Magazine article International Trade Forum

Putting It All Together: ITC's Template for Strategy-Makers. (Exporting Better)

Magazine article International Trade Forum

Putting It All Together: ITC's Template for Strategy-Makers. (Exporting Better)

Article excerpt

Sustained improvement in export performance relies on a comprehensive, realistic national export strategy and the capacity to manage it. The fact is, however, that few developing countries have invested in formulating a national export strategy. Why?

Debate in the Executive Forums has provided at least a partial answer. Politically, export development rates a low priority. The average voter considers other social and economic issues to be significantly more important than export performance. From the immediate perspective of the individual, they might seem right. In practice, once a government tries to take action on these social and economic issues, it soon runs up against the difficulty -- even impossibility -- of achieving development in an open economy without giving priority to export performance.

For those engaged in international commerce, either directly (the case of the business executive) or indirectly (the case of the economic planner), there can be no higher priority than ensuring that the national export effort is based on a sound strategic foundation. The problem is that planners in many developing and transition economies are unfamiliar with what determines a good national export strategy, in terms of both process and content.

A second finding from the Executive Forum is equally disturbing. In those countries that do have a national export strategy, very few are effective. Indeed, few are even implemented. One participant in the 2002 Executive Forum summed it up: "Most of them exist only in paper, not in action."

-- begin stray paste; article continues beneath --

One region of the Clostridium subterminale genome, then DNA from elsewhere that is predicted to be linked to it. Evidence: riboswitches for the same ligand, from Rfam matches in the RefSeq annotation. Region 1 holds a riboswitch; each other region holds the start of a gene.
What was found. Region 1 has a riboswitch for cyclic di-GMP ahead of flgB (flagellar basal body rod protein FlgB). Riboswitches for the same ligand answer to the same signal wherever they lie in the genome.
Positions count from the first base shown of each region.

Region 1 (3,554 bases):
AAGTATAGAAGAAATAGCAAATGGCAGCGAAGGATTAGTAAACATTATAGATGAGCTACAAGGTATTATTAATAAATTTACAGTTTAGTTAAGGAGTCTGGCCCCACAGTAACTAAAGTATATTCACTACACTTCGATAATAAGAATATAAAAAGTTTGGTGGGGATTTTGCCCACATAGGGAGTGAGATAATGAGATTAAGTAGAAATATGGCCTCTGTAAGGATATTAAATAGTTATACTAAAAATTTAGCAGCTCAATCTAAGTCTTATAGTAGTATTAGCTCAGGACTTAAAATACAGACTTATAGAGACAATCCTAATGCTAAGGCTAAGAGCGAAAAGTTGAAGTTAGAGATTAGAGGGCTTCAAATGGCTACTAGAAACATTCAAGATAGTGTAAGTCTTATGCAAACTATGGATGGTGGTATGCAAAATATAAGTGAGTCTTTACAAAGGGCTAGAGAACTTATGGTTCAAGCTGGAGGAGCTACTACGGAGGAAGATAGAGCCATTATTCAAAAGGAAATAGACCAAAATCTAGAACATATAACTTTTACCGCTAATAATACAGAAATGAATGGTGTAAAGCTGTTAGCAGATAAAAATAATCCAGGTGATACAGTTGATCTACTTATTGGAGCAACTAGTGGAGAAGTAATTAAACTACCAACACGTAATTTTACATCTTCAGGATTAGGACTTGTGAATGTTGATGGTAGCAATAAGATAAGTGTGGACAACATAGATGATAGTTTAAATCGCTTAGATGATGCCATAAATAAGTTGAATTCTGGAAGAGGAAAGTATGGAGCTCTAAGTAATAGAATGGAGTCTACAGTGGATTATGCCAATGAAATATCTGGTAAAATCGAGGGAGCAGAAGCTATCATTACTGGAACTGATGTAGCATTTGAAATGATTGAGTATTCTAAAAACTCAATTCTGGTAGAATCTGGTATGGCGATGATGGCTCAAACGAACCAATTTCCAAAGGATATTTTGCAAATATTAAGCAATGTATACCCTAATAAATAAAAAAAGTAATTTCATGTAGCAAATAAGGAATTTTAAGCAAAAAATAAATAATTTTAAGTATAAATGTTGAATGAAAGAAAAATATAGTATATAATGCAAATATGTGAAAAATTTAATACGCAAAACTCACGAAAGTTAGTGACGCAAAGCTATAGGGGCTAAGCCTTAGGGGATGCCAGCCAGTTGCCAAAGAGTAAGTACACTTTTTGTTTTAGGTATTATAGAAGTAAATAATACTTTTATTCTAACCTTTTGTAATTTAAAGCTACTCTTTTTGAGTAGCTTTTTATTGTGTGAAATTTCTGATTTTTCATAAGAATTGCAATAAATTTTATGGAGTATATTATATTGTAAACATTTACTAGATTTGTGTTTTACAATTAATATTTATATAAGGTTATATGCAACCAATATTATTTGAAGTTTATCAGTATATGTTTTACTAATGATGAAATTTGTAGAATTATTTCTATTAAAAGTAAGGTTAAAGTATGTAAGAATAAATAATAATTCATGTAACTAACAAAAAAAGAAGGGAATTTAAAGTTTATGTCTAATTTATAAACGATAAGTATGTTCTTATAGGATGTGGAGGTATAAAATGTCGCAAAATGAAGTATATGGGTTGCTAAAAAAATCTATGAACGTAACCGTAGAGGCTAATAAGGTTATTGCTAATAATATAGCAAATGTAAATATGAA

Building strategies that work

ITC's new Secrets of Strategy Template is an attempt to address both issues: the general absence of national export strategies and the overall ineffectiveness of those that exist. Its goal is to facilitate the formulation of effective and realistic national export strategies: in short, strategies that work. The template is an interactive CD-ROM. It is designed as a 'process tool' that will assist the strategy-maker -- and more precisely the strategy-making team -- to 'build' a relevant national export strategy based on a realistic assessment of national capacities, competitive position, the resources available to devote to the export priority and a clear understanding of what works and what does not.

Content-wise, the template covers all the bases. It confronts the issue of political commitment to export development. It provides detailed parameters for the preparation of sector level strategies. It includes step-by-step approaches to the design of strategies for essential cross-sectoral trade support services, such as trade information, trade finance, quality management and competency development. Equally important, the template provides guidelines for managing the strategy.

Best practice

ITC developed the template on the basis of conclusions reached on 'best practice' during Executive Forum debates and on lessons learned during the course of providing technical assistance at field level. Experience from the Executive Forum suggested that strategy-makers in developing countries, and to a large extent those organizations involved in the national trade support network, today concentrate their attention on market development. The strategic imperative understandably, therefore, focuses current efforts on market access, export promotion and providing the export community with market information and related market support services.


The template groups the above services within the 'border-out gear' of national strategy. It is an essential gear, one to which the exporter attaches highest priority. And the template provides a road map, benchmarks and best practice examples from which to develop an appropriate strategic approach to the delivery of border-out services to the business community.


But border-out services are not nearly enough. The border-out gear seeks only to increase the sales of products that already exist. …

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